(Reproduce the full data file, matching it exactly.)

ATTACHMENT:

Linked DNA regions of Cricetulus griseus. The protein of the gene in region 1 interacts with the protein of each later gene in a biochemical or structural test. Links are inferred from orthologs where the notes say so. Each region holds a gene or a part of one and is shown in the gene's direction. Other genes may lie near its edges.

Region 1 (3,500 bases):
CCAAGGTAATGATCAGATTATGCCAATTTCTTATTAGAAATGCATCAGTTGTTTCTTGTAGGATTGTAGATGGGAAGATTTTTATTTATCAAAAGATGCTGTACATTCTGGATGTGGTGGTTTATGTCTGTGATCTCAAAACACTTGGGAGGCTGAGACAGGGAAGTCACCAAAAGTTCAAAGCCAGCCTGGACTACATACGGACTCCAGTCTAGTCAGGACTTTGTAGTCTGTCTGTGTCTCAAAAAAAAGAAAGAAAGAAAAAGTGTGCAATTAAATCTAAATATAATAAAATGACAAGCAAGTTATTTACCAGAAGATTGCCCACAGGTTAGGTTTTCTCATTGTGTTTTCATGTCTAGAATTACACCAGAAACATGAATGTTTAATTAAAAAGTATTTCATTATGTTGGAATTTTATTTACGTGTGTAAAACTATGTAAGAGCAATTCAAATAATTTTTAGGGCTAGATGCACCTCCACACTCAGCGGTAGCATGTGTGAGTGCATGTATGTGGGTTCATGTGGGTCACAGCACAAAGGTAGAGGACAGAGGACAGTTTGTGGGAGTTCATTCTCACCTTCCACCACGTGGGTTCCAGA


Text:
Linked DNA regions of Cricetulus griseus. The protein of the gene in region 1 interacts with the protein of each later gene in a biochemical or structural test. Links are inferred from orthologs where the notes say so. Each region holds a gene or a part of one and is shown in the gene's direction. Other genes may lie near its edges.

Region 1 (3,500 bases):
CCAAGGTAATGATCAGATTATGCCAATTTCTTATTAGAAATGCATCAGTTGTTTCTTGTAGGATTGTAGATGGGAAGATTTTTATTTATCAAAAGATGCTGTACATTCTGGATGTGGTGGTTTATGTCTGTGATCTCAAAACACTTGGGAGGCTGAGACAGGGAAGTCACCAAAAGTTCAAAGCCAGCCTGGACTACATACGGACTCCAGTCTAGTCAGGACTTTGTAGTCTGTCTGTGTCTCAAAAAAAAGAAAGAAAGAAAAAGTGTGCAATTAAATCTAAATATAATAAAATGACAAGCAAGTTATTTACCAGAAGATTGCCCACAGGTTAGGTTTTCTCATTGTGTTTTCATGTCTAGAATTACACCAGAAACATGAATGTTTAATTAAAAAGTATTTCATTATGTTGGAATTTTATTTACGTGTGTAAAACTATGTAAGAGCAATTCAAATAATTTTTAGGGCTAGATGCACCTCCACACTCAGCGGTAGCATGTGTGAGTGCATGTATGTGGGTTCATGTGGGTCACAGCACAAAGGTAGAGGACAGAGGACAGTTTGTGGGAGTTCATTCTCACCTTCCACCACGTGGGTTCCAGA